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AFL set to increase IC promotion | 3 comments | Create New Account
The following comments are owned by whomever posted them. This site is not responsible for what they say.
AFL set to increase IC promotion
Authored by: Bruce Parker on Monday, July 18 2005 @ 06:52 am ACST

Too little, too late. Nice gesture, however promoting it the week before really does not help teams overseas trying to secure sponsorship. Sponsors want to see build up. They want to know that they will get at the very least brand recognition out there. You ask 100 random people in Melbourne what the International Cup is and when it is being held chances are none of them will know. Ask 100 footy fans leaving a game this weekend and chance are you will get maybe 1 who knows.

AFL set to increase IC promotion
Authored by: adam.crough on Tuesday, July 19 2005 @ 06:07 pm ACST

I agree with the above comment. The amount of publicity that has been dedicated to the International Cup here in Melbourne has been disappointing. I cannot speak for any other city or country for that matter but given that the event is taking place here in Melbourne I am amazed at the lack of coverage the event has been given. Every person I have spoken too who has a genuine interest in football (this includes people who play footy competitively and those who regularly attend AFL games) and not one person is aware of the upcoming international cup. I can appreciate the amount of money the AFL provides to International Leauges around the world and the development programs they have implemented and assisted with however I believe that alot more could be done to lift the profile of this incredible opportunity to develop the greatest game in the world. I will be attending every possible International Cup game and will ensure that friends and family are aware of the event as well.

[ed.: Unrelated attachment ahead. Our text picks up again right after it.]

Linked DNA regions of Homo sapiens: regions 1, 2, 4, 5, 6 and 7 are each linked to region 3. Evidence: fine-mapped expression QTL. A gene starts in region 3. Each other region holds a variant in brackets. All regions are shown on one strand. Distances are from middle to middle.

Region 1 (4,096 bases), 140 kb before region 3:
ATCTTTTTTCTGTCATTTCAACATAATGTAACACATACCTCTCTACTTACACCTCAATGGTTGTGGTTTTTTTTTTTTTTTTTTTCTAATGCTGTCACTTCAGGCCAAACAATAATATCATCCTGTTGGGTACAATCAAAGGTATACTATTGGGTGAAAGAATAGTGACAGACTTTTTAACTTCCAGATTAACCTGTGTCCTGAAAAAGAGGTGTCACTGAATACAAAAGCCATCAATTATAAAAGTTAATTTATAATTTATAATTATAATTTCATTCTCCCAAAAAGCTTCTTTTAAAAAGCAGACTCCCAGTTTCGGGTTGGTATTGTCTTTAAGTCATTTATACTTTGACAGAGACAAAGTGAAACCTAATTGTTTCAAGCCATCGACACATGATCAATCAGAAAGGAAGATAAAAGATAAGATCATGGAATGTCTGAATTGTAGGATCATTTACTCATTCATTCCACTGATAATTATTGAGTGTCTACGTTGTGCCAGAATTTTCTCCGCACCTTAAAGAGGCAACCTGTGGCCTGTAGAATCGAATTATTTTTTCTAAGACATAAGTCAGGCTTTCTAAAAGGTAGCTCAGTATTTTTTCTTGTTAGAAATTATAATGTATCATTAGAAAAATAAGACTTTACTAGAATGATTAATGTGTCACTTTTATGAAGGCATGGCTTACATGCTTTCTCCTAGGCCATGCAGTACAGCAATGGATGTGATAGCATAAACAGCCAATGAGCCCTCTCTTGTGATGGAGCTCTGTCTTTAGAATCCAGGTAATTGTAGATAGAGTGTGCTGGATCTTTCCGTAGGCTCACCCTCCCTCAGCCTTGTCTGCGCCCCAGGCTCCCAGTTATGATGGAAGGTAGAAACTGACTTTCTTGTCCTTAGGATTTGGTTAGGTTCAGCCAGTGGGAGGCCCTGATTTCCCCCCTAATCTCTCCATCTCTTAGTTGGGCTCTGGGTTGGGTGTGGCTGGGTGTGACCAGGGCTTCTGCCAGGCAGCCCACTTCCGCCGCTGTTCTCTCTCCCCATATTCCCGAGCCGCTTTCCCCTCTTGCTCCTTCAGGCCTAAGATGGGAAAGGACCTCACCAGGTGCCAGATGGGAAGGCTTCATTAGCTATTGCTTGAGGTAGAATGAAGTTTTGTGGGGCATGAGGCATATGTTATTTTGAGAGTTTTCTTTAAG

AFL set to increase IC promotion
Authored by: Brett Northey on Thursday, July 21 2005 @ 04:13 am ACST

It is disappointing that few people know about the Cup yet, although there have been quite a few small articles and radio spots over the last few years - I suspect the message is slowly getting across. We'll just have to see whether the process accelerates in the next few weeks.

Regarding the AFL needing to do more earlier, so countries can get sponsorship, it would be good, although it's kind of the chicken or the egg argument - until the public show they want to know more it's hard to see AFL clubs wanting what they would see as their cash being spent on major promotion for overseas amateur sides. Especially when quite a few clubs are struggling financially - that is something perhaps people don't fully appreciate. And there are plenty of Aussies who do not yet embrace the international potential of footy. So I can see the AFL needs to balance all the demands. All we can do is represent well the international footy community and enlist as much support in Australia as possible through hard work, and hopefully attitudes will steadily change - I think they are.


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Brett Northey - Co-founder of WFN, Chief Editor and Editor for North America and Africa